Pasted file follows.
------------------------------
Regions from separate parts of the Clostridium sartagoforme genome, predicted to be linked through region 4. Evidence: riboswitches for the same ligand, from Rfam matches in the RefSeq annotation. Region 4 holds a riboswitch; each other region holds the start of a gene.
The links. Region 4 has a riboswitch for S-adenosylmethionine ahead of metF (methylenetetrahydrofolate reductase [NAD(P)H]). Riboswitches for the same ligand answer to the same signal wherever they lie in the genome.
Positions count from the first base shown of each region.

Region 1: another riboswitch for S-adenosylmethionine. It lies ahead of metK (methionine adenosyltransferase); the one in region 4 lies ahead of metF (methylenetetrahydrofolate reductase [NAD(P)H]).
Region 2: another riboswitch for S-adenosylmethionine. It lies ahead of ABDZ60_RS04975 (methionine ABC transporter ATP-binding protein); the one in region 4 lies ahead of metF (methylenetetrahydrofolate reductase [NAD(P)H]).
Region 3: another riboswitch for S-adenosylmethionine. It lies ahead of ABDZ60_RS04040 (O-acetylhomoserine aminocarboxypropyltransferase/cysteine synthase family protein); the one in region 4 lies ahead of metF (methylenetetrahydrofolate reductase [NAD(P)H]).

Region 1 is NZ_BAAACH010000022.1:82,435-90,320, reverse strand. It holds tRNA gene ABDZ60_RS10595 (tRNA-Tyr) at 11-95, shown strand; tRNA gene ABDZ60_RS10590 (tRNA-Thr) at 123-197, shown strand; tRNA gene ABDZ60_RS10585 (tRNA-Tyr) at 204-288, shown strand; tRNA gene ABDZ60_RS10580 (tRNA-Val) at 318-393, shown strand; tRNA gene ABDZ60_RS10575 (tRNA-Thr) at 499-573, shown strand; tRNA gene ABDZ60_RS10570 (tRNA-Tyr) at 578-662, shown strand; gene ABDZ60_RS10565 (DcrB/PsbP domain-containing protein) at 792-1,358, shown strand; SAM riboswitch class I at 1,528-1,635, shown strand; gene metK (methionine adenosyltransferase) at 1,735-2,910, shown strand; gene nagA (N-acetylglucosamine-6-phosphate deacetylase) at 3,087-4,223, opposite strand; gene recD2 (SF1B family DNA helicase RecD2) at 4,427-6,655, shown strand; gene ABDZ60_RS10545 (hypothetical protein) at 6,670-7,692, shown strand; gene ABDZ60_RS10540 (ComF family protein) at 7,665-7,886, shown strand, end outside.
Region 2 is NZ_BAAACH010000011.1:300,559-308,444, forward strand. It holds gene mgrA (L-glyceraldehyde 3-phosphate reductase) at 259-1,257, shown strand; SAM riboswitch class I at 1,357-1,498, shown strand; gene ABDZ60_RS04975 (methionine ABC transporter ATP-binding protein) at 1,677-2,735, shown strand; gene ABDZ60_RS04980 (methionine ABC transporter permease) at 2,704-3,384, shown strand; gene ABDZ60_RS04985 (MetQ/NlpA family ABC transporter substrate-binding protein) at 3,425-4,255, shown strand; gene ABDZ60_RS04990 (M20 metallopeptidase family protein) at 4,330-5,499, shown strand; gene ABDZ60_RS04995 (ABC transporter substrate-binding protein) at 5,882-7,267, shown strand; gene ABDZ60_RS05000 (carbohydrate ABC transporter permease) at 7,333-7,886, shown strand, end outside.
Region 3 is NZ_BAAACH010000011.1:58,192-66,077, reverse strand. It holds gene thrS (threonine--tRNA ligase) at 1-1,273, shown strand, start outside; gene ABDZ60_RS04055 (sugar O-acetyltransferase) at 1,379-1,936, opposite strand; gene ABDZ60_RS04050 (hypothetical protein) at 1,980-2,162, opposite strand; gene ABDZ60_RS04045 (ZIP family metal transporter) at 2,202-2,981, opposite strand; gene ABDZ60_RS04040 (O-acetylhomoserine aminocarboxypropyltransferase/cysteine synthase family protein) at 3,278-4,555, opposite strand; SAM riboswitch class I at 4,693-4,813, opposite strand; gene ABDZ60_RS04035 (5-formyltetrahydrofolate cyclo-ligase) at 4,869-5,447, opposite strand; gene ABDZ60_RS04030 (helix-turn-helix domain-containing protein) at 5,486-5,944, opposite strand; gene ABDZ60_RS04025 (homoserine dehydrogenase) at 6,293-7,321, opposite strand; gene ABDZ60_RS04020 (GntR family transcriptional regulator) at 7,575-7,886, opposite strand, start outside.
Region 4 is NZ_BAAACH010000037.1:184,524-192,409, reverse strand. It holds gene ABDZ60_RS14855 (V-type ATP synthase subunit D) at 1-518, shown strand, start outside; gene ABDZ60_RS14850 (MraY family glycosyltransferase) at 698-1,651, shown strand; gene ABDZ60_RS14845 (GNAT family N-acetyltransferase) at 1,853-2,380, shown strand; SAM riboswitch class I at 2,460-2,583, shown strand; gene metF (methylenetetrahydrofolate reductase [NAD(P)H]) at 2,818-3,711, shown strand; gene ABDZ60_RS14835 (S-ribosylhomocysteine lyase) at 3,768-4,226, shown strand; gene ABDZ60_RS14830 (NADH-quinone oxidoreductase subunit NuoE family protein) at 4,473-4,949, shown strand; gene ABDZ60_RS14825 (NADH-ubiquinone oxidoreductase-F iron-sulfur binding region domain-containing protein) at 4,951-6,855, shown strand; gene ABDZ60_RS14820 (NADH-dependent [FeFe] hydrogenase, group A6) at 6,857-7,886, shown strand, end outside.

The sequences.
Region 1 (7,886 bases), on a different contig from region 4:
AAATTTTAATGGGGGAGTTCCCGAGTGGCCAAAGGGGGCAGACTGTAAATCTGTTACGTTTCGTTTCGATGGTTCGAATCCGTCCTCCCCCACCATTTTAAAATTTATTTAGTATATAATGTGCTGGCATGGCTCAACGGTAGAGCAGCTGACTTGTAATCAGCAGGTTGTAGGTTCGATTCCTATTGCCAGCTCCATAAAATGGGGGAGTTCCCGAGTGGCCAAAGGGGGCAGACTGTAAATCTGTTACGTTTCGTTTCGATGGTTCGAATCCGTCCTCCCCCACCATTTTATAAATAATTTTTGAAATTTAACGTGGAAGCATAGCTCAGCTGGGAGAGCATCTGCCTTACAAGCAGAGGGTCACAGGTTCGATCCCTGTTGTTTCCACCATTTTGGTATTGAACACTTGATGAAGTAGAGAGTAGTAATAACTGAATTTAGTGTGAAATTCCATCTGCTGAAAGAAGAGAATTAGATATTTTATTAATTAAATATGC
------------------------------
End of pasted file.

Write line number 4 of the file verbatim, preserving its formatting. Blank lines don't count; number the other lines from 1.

Region 1: another riboswitch for S-adenosylmethionine. It lies ahead of metK (methionine adenosyltransferase); the one in region 4 lies ahead of metF (methylenetetrahydrofolate reductase [NAD(P)H]).